Intruder drills prepare schools for the worst
Intruder drills have been a part of keeping local schools safe for many years. But in light of attacks such as the tragedy last year at Sandy Hook Elementary in Connecticut, further precautions are being taken to ensure the safety of students and teachers.
Columbia superintendent Gina Segobiano said the Columbia Police Department, along with the school district, have always conducted annual intruder drills.
“I believe Columbia’s police department was one of the first in the area to initiate law enforcement drills,” she said. “The new legislation requires an active school shooter drill at each building.”
Because of this, Segobiano said CPD officers will begin conducting the drills at each school per the requirement, instead of rotating schools each year.
Segobiano said her school district has scheduled active shooter training for district staff on Oct. 11.
“The full staff will be in attendance to listen to Corey Zavorka from the tactical operations unit out of St. Louis speak about staff procedures for active shooters,” she said.
After the initial training, building-level training will take place throughout the rest of October and November.
There are also plans to schedule an active shooter drill with the CPD for each individual school.
“We will also be scheduling a parent meeting to involve parents, engage in school safety conversation, and to inform our community of our efforts to- ward school safety,” Segobiano said.
The Waterloo School District had similar meetings early in September to inform parents of the procedures that have and will be conducted.
At the Aug. 19 school board meeting, Waterloo superintendent Jim Helton reviewed the success of the intruder training and an informational session conducted by the Waterloo Police Department before the first day of school.
“There are new mandates with regards to intruder drills,” he said. “Last year, after Sandy Hook, we met right away and did an assessment of where we are.”
Though some procedures were up-to-date, Helton said there were some things they realized they could improve upon.
One of the first things the board looked at was how to better train school staff and prepare them for a threatening situation.
Helton said Waterloo reviewed the alert system, how they send the word out, and went over lockdowns and evacuation processes.
During the first two days before school began, all staff members were trained in a simulation-type setting where they had to react to a situation.
Jeff Prosise of the Waterloo Police Department and Zavorka and Mike Fumagalli of the St. Louis County Police Department led the training session.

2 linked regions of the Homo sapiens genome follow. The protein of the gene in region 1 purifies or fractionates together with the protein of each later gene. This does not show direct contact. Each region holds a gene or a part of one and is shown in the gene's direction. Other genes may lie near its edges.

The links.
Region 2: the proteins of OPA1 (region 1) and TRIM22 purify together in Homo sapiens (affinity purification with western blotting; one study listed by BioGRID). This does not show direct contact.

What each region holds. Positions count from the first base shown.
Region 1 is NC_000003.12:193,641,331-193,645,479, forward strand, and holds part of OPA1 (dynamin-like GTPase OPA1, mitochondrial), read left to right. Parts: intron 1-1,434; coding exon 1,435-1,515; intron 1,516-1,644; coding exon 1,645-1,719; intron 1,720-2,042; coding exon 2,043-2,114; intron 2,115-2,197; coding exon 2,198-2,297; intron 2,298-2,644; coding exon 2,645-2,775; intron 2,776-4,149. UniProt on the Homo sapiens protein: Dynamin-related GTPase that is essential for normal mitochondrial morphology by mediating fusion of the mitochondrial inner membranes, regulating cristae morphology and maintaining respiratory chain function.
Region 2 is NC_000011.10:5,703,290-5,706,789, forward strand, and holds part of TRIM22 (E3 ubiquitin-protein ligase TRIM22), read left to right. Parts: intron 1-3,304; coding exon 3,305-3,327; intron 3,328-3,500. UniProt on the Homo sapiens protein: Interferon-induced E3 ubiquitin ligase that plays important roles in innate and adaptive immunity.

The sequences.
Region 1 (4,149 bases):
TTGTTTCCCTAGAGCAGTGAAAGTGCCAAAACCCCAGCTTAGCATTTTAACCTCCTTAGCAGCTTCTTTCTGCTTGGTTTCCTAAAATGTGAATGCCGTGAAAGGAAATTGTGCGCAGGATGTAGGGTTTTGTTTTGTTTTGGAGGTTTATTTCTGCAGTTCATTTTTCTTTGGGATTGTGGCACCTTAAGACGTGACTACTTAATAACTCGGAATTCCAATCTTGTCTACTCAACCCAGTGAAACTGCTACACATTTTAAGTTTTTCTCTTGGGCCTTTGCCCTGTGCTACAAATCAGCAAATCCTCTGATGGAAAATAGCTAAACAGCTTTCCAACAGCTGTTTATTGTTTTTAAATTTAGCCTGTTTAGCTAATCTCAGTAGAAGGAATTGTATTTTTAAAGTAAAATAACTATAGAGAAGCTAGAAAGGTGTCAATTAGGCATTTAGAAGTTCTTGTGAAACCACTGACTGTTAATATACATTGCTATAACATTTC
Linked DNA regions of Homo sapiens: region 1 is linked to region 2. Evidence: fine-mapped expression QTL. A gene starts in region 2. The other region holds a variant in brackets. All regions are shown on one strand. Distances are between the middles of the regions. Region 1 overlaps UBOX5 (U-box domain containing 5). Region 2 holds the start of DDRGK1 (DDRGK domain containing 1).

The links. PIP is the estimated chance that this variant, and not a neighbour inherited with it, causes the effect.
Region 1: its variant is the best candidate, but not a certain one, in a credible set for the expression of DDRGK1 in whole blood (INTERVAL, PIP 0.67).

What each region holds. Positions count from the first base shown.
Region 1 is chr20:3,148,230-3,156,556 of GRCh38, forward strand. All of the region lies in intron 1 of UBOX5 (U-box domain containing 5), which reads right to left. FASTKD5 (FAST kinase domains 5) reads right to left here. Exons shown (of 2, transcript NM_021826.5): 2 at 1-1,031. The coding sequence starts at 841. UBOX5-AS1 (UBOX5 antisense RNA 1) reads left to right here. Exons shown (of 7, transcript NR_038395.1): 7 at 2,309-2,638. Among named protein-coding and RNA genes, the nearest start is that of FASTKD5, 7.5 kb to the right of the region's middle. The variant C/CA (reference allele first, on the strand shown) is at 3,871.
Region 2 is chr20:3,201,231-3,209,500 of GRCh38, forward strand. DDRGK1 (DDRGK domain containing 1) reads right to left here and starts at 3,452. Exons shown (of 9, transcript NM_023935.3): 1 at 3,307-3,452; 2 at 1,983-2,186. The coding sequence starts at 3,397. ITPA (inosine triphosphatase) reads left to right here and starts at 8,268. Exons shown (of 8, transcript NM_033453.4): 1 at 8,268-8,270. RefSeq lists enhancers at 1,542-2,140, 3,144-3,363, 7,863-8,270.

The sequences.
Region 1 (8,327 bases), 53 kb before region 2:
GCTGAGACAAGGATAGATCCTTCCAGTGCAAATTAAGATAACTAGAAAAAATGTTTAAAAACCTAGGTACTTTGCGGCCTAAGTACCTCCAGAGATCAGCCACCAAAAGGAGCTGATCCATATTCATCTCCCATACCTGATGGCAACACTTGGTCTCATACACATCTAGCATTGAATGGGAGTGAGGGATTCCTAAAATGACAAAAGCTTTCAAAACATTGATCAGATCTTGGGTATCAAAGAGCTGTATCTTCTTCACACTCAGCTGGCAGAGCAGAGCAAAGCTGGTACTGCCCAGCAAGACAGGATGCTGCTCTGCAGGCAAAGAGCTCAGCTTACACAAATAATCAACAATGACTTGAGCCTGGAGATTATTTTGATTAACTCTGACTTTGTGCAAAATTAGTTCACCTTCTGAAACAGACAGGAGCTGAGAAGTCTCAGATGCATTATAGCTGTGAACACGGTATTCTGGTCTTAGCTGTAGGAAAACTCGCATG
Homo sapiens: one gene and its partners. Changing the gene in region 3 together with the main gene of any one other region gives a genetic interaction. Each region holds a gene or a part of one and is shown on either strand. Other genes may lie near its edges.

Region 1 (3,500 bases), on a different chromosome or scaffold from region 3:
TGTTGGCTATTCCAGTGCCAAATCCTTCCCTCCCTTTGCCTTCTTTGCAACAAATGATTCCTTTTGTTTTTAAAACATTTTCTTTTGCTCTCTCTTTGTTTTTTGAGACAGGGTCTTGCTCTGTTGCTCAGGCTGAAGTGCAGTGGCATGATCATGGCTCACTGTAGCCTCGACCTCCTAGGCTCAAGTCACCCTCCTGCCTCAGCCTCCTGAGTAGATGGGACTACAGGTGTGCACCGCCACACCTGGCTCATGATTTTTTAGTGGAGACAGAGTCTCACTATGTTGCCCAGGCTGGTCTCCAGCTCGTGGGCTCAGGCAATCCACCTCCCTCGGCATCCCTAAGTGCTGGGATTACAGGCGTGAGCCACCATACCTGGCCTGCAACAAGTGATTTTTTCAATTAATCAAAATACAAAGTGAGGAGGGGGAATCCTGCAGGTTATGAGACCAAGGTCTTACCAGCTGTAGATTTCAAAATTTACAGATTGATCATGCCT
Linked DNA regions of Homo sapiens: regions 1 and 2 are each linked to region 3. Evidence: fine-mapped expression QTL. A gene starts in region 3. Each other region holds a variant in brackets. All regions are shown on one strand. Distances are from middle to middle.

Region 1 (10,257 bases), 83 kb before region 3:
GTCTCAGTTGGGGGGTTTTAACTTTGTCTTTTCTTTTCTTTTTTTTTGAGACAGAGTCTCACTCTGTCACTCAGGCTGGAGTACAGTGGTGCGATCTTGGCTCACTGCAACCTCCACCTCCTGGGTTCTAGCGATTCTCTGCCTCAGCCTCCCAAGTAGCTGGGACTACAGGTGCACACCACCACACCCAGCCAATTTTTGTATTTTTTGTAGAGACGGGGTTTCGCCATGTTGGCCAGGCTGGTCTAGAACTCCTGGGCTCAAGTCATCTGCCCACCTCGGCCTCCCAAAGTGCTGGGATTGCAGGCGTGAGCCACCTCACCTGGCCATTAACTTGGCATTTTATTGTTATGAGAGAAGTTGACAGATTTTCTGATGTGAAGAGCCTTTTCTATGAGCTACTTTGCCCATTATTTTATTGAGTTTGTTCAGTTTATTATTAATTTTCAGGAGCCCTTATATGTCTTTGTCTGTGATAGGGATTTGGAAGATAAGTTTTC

“We always had some of the components in place, but we wanted to expand it with the change of times and to give the teachers the chance to make decisions on their own,” Prosise said. “The training (for the teachers) was based on giving more options.”
Helton said viewpoints and methods on intruder drills and training have changed over the years to include a more proactive approach.
“The old way of looking at things is turning off the lights, locking the door, going in the corner and hiding,” he said. “That has to expand. You have to assess the situation and realize there are things that can be done in those first 60 seconds after the alert is sent out.”
Helton cited the acronym “ALICE,” which stands for alert, lockdown, inform, counter and evacuate. Those are the five key principles training officials feel empower teachers in a crisis situation.
He said the goal currently is to explain to parents how the staff is trained and to then integrate the methods into the different grade levels by their understanding of intruders.
“Practice doesn’t make perfect, but perfect practice makes perfect,” Helton said.
Waterloo School Board
In news from Monday’s meeting of the Waterloo School Board:
The 2013-14 school district budget was approved, after the capital development board state grant update was added. “The total budget, because of that influx of CDB money, does make the district healthier, but it also is a false sense of hope because that money cannot be used for education funds,” Helton said.
The board voted to begin dissolution of the Waterloo Junior High School “middle school concept” and plans to return to traditional junior high school scheduling for the 2014-15 school year. Helton said this approval is purely for financial reasons as of now.
As expected, the district’s central office is moving to the junior high school, 302 Bellefontaine Drive, effective this Friday. The relocation is expected to save the district $32,000 per year. The district office had been located next to Morrison-Talbott Library at 219 Park Street for around 10 years.
The superintendent search continues. School board president Valerie Baxmeyer said there are about 25 candidates right now, with six or seven to be brought in for interviews.